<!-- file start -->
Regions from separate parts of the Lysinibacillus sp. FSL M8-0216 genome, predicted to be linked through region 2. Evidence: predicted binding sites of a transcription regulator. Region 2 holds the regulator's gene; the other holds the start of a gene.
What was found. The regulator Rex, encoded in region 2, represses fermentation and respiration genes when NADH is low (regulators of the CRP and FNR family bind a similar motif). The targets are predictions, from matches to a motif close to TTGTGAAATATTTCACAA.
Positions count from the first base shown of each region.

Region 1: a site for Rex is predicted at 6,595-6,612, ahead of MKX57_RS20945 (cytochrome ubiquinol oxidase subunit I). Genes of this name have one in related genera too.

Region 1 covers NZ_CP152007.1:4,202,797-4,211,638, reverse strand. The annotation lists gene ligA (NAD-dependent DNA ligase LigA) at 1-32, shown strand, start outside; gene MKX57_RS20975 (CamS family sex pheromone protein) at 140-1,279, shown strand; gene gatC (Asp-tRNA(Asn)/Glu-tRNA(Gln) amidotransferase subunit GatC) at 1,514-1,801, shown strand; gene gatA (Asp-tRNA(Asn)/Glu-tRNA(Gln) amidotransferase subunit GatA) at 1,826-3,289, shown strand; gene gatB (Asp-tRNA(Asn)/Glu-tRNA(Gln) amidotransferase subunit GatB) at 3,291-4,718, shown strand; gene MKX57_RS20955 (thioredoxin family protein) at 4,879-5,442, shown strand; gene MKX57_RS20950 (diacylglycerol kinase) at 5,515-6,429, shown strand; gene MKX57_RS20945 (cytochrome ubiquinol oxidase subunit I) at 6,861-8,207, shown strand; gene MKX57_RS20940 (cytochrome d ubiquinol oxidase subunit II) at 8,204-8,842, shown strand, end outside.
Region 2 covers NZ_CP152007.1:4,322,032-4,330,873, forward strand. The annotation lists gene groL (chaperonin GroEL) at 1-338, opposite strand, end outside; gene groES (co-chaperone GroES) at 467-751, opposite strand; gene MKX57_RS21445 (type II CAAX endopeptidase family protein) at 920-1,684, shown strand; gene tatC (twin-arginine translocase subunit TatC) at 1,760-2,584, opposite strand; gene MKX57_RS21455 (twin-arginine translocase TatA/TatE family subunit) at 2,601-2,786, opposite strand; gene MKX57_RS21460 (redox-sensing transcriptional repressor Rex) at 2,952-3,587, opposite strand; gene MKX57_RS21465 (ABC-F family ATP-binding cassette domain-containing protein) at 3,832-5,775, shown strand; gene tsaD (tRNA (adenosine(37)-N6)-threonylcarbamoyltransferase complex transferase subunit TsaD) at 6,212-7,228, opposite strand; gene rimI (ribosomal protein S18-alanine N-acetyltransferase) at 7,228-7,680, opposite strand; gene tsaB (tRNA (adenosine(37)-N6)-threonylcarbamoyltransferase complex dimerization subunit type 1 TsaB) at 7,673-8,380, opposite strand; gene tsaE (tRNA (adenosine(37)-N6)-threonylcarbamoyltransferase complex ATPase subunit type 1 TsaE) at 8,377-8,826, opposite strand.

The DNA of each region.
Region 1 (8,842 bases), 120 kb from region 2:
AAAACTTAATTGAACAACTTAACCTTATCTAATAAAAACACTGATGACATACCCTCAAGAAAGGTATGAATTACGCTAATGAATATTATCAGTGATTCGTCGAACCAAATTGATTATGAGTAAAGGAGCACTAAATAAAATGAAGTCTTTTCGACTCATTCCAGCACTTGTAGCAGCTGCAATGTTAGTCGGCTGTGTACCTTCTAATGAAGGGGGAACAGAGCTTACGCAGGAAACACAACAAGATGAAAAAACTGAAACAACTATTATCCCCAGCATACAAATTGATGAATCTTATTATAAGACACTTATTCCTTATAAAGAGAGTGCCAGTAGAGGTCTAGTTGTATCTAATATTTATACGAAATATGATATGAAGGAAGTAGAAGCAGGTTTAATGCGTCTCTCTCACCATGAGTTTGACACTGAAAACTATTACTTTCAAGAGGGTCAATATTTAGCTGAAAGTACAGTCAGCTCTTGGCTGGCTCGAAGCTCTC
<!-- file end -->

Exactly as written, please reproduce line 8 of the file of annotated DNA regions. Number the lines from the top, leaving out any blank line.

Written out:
Region 1 (8,842 bases), 120 kb from region 2: